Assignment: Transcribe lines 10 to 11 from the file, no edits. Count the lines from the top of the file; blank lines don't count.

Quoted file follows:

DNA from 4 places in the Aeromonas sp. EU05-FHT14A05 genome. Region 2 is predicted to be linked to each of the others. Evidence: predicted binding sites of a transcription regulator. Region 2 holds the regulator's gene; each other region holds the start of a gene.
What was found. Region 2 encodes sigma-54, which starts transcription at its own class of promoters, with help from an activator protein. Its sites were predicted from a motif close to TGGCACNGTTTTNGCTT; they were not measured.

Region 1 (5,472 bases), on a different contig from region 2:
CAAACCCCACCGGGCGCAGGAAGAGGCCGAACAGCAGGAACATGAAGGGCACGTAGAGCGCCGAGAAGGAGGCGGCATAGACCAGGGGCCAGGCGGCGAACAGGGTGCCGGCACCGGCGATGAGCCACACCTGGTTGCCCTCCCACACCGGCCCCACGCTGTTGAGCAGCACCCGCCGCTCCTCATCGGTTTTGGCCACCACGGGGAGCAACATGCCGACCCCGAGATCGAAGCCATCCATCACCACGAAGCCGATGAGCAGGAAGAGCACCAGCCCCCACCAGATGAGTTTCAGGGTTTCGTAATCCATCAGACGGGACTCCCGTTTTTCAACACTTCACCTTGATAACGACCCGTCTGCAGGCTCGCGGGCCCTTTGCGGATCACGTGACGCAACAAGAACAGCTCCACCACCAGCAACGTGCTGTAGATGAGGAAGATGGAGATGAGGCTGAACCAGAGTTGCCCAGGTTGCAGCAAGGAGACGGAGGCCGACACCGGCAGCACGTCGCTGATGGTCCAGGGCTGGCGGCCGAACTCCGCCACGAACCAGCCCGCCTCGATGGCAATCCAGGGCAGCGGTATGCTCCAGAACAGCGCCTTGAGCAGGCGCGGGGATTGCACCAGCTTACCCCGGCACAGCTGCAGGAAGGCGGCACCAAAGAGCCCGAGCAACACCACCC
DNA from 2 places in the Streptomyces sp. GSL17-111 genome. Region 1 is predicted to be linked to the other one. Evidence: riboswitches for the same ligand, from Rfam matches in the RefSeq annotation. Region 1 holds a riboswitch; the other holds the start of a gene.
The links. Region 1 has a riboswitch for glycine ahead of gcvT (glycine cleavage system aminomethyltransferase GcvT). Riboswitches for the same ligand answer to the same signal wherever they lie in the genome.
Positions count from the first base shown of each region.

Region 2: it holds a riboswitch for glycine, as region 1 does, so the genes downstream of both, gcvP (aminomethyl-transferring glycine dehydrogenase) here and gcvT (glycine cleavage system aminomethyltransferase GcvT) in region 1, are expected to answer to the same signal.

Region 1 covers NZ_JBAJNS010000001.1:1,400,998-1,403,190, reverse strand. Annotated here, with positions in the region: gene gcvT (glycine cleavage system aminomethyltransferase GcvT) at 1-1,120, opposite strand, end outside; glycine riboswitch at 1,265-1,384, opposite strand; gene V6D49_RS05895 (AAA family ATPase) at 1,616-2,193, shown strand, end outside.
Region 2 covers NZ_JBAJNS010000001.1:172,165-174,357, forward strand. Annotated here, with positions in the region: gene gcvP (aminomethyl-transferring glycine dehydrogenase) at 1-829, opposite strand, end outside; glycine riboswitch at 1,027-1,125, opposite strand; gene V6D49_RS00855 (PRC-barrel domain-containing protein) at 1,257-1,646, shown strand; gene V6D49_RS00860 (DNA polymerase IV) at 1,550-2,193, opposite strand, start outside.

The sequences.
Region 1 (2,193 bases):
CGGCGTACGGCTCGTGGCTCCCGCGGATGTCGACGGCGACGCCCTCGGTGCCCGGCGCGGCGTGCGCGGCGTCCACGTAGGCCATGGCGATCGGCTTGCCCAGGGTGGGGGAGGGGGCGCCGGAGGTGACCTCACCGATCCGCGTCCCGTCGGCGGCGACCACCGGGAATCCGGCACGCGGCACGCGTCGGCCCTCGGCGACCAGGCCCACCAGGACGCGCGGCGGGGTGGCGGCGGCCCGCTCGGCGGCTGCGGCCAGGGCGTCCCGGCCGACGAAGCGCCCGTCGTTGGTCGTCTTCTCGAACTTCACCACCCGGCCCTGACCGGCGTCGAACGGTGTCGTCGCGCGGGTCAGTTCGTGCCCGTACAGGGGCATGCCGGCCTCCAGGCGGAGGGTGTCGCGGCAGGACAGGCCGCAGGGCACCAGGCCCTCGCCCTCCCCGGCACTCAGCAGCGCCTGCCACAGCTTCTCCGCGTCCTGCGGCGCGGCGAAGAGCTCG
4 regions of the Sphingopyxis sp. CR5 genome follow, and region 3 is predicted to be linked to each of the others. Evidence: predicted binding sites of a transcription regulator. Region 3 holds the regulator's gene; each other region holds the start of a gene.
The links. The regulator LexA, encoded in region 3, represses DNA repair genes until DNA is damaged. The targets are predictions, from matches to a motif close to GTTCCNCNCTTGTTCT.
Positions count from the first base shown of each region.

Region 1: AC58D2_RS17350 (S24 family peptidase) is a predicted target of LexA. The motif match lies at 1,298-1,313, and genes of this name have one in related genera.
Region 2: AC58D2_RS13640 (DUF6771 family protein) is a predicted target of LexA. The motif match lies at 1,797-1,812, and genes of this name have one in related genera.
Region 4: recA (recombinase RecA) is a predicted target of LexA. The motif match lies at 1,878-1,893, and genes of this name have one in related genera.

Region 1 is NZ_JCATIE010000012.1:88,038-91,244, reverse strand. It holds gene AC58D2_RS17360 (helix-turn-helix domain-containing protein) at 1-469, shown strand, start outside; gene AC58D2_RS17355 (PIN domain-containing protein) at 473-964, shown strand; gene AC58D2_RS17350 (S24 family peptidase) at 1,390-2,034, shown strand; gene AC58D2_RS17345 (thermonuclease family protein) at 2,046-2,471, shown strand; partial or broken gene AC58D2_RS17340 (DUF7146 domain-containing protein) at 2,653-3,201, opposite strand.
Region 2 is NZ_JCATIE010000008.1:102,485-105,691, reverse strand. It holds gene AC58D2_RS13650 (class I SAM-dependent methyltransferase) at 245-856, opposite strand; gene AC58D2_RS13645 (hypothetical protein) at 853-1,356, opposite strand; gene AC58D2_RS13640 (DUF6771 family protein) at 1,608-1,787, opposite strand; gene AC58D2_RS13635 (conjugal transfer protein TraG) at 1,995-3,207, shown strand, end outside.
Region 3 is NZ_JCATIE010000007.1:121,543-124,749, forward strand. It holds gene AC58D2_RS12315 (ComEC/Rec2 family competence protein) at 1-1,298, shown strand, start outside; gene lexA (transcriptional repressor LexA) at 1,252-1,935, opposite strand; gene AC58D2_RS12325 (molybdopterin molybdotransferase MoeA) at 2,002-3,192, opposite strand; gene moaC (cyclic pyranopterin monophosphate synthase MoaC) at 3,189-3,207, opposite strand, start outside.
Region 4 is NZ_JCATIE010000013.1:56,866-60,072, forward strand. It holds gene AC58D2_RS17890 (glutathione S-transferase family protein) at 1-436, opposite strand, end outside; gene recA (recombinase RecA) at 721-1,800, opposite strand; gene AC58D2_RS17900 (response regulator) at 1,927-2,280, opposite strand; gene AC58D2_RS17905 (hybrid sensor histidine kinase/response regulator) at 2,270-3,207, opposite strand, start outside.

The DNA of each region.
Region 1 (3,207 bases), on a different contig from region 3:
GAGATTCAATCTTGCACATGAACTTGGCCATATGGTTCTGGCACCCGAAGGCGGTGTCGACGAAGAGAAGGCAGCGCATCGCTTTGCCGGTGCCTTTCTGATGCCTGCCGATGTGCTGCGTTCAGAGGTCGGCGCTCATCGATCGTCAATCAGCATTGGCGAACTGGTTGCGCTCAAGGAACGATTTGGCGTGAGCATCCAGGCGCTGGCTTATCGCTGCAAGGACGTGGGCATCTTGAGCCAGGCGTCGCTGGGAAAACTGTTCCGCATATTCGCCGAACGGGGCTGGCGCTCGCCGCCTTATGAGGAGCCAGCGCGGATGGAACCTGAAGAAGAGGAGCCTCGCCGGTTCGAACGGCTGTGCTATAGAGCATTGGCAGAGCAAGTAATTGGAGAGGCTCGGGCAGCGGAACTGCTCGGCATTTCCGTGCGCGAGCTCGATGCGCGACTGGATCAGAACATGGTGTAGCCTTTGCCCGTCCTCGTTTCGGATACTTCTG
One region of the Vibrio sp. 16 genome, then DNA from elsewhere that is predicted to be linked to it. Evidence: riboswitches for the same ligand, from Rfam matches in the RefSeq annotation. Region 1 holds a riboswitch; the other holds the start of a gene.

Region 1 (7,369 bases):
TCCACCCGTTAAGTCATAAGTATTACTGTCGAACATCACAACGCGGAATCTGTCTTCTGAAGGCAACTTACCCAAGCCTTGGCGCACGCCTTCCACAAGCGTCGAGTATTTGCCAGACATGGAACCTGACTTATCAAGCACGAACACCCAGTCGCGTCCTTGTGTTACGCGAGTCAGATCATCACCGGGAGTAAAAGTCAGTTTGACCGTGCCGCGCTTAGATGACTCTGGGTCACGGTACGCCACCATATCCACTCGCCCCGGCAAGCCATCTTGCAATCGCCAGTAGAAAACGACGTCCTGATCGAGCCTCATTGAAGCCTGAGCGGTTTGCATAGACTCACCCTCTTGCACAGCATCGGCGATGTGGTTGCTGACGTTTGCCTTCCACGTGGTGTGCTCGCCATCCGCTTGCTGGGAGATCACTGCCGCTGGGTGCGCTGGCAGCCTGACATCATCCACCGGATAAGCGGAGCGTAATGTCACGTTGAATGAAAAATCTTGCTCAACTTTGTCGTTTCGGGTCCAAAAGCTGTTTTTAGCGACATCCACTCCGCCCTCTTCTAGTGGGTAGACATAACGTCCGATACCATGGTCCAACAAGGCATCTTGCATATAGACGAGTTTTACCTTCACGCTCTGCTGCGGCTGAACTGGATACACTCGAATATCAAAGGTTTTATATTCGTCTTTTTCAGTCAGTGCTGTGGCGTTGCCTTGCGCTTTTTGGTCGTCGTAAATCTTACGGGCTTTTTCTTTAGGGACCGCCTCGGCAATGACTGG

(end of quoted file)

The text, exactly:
Region 2 covers NZ_JBAJNS010000001.1:172,165-174,357, forward strand. Annotated here, with positions in the region: gene gcvP (aminomethyl-transferring glycine dehydrogenase) at 1-829, opposite strand, end outside; glycine riboswitch at 1,027-1,125, opposite strand; gene V6D49_RS00855 (PRC-barrel domain-containing protein) at 1,257-1,646, shown strand; gene V6D49_RS00860 (DNA polymerase IV) at 1,550-2,193, opposite strand, start outside.

The sequences.